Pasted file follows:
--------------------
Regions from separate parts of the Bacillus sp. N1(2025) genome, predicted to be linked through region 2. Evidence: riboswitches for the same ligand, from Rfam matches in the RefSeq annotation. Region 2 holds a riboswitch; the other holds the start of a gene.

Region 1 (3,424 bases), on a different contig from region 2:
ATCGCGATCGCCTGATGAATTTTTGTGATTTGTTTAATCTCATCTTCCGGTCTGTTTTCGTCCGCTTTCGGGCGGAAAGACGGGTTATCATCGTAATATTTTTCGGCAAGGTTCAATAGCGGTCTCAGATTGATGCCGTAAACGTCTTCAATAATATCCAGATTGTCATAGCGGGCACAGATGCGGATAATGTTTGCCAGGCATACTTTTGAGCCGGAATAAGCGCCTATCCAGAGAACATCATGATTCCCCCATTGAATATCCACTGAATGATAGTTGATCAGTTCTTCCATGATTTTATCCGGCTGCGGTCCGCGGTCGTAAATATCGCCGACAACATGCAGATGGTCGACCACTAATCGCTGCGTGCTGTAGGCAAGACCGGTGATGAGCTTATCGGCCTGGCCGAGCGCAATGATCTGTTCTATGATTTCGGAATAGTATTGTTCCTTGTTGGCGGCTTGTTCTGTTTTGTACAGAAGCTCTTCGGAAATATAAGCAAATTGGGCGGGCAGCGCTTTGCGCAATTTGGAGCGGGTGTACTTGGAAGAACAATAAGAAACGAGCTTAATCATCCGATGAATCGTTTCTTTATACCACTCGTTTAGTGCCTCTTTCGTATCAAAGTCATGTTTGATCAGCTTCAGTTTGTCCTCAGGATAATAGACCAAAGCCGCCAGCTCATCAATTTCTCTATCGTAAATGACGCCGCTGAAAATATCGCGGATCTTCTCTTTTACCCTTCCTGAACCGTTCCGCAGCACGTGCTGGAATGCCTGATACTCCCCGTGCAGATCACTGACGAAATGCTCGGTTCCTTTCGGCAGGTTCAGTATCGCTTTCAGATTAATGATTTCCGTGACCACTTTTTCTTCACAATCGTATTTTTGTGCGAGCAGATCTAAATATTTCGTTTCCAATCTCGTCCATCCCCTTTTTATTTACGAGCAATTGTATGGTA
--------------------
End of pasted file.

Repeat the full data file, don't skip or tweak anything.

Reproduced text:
Regions from separate parts of the Bacillus sp. N1(2025) genome, predicted to be linked through region 2. Evidence: riboswitches for the same ligand, from Rfam matches in the RefSeq annotation. Region 2 holds a riboswitch; the other holds the start of a gene.

Region 1 (3,424 bases), on a different contig from region 2:
ATCGCGATCGCCTGATGAATTTTTGTGATTTGTTTAATCTCATCTTCCGGTCTGTTTTCGTCCGCTTTCGGGCGGAAAGACGGGTTATCATCGTAATATTTTTCGGCAAGGTTCAATAGCGGTCTCAGATTGATGCCGTAAACGTCTTCAATAATATCCAGATTGTCATAGCGGGCACAGATGCGGATAATGTTTGCCAGGCATACTTTTGAGCCGGAATAAGCGCCTATCCAGAGAACATCATGATTCCCCCATTGAATATCCACTGAATGATAGTTGATCAGTTCTTCCATGATTTTATCCGGCTGCGGTCCGCGGTCGTAAATATCGCCGACAACATGCAGATGGTCGACCACTAATCGCTGCGTGCTGTAGGCAAGACCGGTGATGAGCTTATCGGCCTGGCCGAGCGCAATGATCTGTTCTATGATTTCGGAATAGTATTGTTCCTTGTTGGCGGCTTGTTCTGTTTTGTACAGAAGCTCTTCGGAAATATAAGCAAATTGGGCGGGCAGCGCTTTGCGCAATTTGGAGCGGGTGTACTTGGAAGAACAATAAGAAACGAGCTTAATCATCCGATGAATCGTTTCTTTATACCACTCGTTTAGTGCCTCTTTCGTATCAAAGTCATGTTTGATCAGCTTCAGTTTGTCCTCAGGATAATAGACCAAAGCCGCCAGCTCATCAATTTCTCTATCGTAAATGACGCCGCTGAAAATATCGCGGATCTTCTCTTTTACCCTTCCTGAACCGTTCCGCAGCACGTGCTGGAATGCCTGATACTCCCCGTGCAGATCACTGACGAAATGCTCGGTTCCTTTCGGCAGGTTCAGTATCGCTTTCAGATTAATGATTTCCGTGACCACTTTTTCTTCACAATCGTATTTTTGTGCGAGCAGATCTAAATATTTCGTTTCCAATCTCGTCCATCCCCTTTTTATTTACGAGCAATTGTATGGTA